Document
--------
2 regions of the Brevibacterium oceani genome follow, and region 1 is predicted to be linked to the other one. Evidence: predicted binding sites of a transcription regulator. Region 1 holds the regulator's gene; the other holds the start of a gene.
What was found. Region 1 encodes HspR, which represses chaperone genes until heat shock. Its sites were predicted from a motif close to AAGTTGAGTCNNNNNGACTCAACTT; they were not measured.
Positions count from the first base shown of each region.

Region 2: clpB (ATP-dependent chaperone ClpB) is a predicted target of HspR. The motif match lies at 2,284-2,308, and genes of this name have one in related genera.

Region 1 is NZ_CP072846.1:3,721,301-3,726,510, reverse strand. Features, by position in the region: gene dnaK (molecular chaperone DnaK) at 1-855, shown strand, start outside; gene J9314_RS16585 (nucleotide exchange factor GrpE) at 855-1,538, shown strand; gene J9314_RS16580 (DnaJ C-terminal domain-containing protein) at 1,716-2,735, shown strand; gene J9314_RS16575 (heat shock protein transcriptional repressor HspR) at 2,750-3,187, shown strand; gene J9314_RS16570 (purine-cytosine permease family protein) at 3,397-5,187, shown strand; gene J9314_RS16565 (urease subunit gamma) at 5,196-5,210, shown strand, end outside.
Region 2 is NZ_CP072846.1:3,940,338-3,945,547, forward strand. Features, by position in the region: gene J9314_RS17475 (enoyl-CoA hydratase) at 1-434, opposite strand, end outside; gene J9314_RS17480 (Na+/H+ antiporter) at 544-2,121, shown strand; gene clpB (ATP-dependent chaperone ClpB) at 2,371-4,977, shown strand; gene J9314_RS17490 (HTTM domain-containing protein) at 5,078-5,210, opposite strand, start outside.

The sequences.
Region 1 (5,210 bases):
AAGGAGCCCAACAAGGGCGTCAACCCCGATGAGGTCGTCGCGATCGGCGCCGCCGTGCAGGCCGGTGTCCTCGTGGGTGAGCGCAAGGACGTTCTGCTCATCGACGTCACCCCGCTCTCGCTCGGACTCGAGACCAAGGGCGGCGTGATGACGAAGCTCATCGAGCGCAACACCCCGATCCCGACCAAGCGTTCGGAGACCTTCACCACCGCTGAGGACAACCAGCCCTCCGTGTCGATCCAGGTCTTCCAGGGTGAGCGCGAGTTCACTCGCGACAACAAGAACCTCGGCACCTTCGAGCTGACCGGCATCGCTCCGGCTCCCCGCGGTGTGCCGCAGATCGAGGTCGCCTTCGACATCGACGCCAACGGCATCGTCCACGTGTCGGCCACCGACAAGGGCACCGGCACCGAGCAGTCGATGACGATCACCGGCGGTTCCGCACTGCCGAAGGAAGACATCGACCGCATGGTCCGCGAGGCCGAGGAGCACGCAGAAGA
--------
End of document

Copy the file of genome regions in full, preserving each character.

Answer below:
2 regions of the Brevibacterium oceani genome follow, and region 1 is predicted to be linked to the other one. Evidence: predicted binding sites of a transcription regulator. Region 1 holds the regulator's gene; the other holds the start of a gene.
What was found. Region 1 encodes HspR, which represses chaperone genes until heat shock. Its sites were predicted from a motif close to AAGTTGAGTCNNNNNGACTCAACTT; they were not measured.
Positions count from the first base shown of each region.

Region 2: clpB (ATP-dependent chaperone ClpB) is a predicted target of HspR. The motif match lies at 2,284-2,308, and genes of this name have one in related genera.

Region 1 is NZ_CP072846.1:3,721,301-3,726,510, reverse strand. Features, by position in the region: gene dnaK (molecular chaperone DnaK) at 1-855, shown strand, start outside; gene J9314_RS16585 (nucleotide exchange factor GrpE) at 855-1,538, shown strand; gene J9314_RS16580 (DnaJ C-terminal domain-containing protein) at 1,716-2,735, shown strand; gene J9314_RS16575 (heat shock protein transcriptional repressor HspR) at 2,750-3,187, shown strand; gene J9314_RS16570 (purine-cytosine permease family protein) at 3,397-5,187, shown strand; gene J9314_RS16565 (urease subunit gamma) at 5,196-5,210, shown strand, end outside.
Region 2 is NZ_CP072846.1:3,940,338-3,945,547, forward strand. Features, by position in the region: gene J9314_RS17475 (enoyl-CoA hydratase) at 1-434, opposite strand, end outside; gene J9314_RS17480 (Na+/H+ antiporter) at 544-2,121, shown strand; gene clpB (ATP-dependent chaperone ClpB) at 2,371-4,977, shown strand; gene J9314_RS17490 (HTTM domain-containing protein) at 5,078-5,210, opposite strand, start outside.

The sequences.
Region 1 (5,210 bases):
AAGGAGCCCAACAAGGGCGTCAACCCCGATGAGGTCGTCGCGATCGGCGCCGCCGTGCAGGCCGGTGTCCTCGTGGGTGAGCGCAAGGACGTTCTGCTCATCGACGTCACCCCGCTCTCGCTCGGACTCGAGACCAAGGGCGGCGTGATGACGAAGCTCATCGAGCGCAACACCCCGATCCCGACCAAGCGTTCGGAGACCTTCACCACCGCTGAGGACAACCAGCCCTCCGTGTCGATCCAGGTCTTCCAGGGTGAGCGCGAGTTCACTCGCGACAACAAGAACCTCGGCACCTTCGAGCTGACCGGCATCGCTCCGGCTCCCCGCGGTGTGCCGCAGATCGAGGTCGCCTTCGACATCGACGCCAACGGCATCGTCCACGTGTCGGCCACCGACAAGGGCACCGGCACCGAGCAGTCGATGACGATCACCGGCGGTTCCGCACTGCCGAAGGAAGACATCGACCGCATGGTCCGCGAGGCCGAGGAGCACGCAGAAGA